Hands-on time: 20 minutes
Time to table: 20 minutes
Makes 3-1/4 cups Banana Cream Pudding, easily halved and even "thirded"
  • 6 large egg yolks
  • 12 tablespoons sugar (use 8 tablespoons for parfaits & pie)
  • 2 tablespoons corn starch (use 4 tablespoons for pie)
  • 1 teaspoon table salt
  • 2 cups whole milk
  • 1/2 cup evaporated milk (or more whole milk)
  • 1 tablespoon salted butter
  • 1 - 2 tablespoons flavoring such as vanilla, bourbon (my favorite!) or sherry
    STABILIZED WHIPPED CREAM (enough for a 9-inch pie, make about half for parfaits)
  • 1 teaspoon cream cheese, preferably at room temperature
  • 1 cup heavy cream
  • 1 tablespoon powdered sugar
  • 1 teaspoon flavoring such as bourbon, brandy or vanilla

PUDDING In a heavy saucepan, off heat collect the egg yolks, sugar, corn starch and table salt. With a whisk, blend well, then whisk in the milks.

Turn heat to medium high and cook, stirring every minute until mixture begins to heat up. (If you're an ADD cook like me, just stay with the pot, whisking every so often, so you don't get distracted and forget the pot.) At the first sign of the mixture beginning to thicken, lower the heat to low and whisk continuously, scraping the sides to avoid scorching the pudding, and let cook for about 2 minutes.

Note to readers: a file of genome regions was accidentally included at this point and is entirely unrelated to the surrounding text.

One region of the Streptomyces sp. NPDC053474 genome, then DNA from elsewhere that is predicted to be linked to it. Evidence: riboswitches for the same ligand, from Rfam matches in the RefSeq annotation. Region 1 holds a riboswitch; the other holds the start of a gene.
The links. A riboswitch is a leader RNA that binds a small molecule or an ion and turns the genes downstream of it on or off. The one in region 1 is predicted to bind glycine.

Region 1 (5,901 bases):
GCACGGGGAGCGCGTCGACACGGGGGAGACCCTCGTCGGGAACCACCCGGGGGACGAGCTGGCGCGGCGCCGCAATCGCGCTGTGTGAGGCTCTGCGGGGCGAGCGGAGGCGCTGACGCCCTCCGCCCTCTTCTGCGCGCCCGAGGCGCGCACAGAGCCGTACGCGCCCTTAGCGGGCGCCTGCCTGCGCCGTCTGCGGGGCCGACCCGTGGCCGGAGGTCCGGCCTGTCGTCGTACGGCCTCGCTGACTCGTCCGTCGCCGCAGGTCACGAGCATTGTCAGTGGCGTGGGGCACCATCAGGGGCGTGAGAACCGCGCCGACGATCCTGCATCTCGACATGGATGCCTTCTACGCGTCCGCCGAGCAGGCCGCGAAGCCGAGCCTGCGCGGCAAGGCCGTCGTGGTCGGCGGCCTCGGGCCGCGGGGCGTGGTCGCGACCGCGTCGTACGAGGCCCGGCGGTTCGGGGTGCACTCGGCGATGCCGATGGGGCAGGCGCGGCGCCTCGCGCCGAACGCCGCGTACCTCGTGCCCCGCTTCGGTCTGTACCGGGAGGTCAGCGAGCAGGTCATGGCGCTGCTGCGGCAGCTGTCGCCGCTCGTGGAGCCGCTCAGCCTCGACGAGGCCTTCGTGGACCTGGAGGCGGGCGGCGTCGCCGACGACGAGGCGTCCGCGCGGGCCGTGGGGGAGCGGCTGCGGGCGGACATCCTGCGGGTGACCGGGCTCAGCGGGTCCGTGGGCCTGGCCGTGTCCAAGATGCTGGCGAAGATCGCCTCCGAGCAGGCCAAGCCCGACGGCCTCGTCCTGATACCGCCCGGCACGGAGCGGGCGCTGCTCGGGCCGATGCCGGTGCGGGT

Remove the pot from the heat and stir in the butter and flavoring. Let the temperature drop for about five minutes, stirring every five minutes until pudding is warm (not hot, not cold). Use warm pudding for Banana Cream Pudding Parfaits or Banana Cream Pie. Otherwise, refrigerate until ready to serve.

STABILIZED WHIPPED CREAM Whisk cream cheese with about 1 tablespoon cream until the cream cheese has been completely mixed in. Add remaining cream and whip until soft peaks form. Add sugar and whip until firm peaks form. Mix in the flavoring.

NUTRITION INFORMATION Per 1/2 cup "Light" Banana Cream Pudding (see recipe at left)/Banana Cream Pudding (recipe above): 178/240 Calories; 7/9g Tot Fat; 3/5g Sat Fat; 203/211mg Cholesterol; 409/425mg Sodium; 23/31g Carb; 0g Fiber; 20/27g Sugar; 6g Protein. WEIGHT WATCHERS POINTS WW Old Points 4/5.5 & WW Points Plus 5/6. CALORIE COUNTERS 100-calorie serving = 9/7 tablespoons (6/3g protein).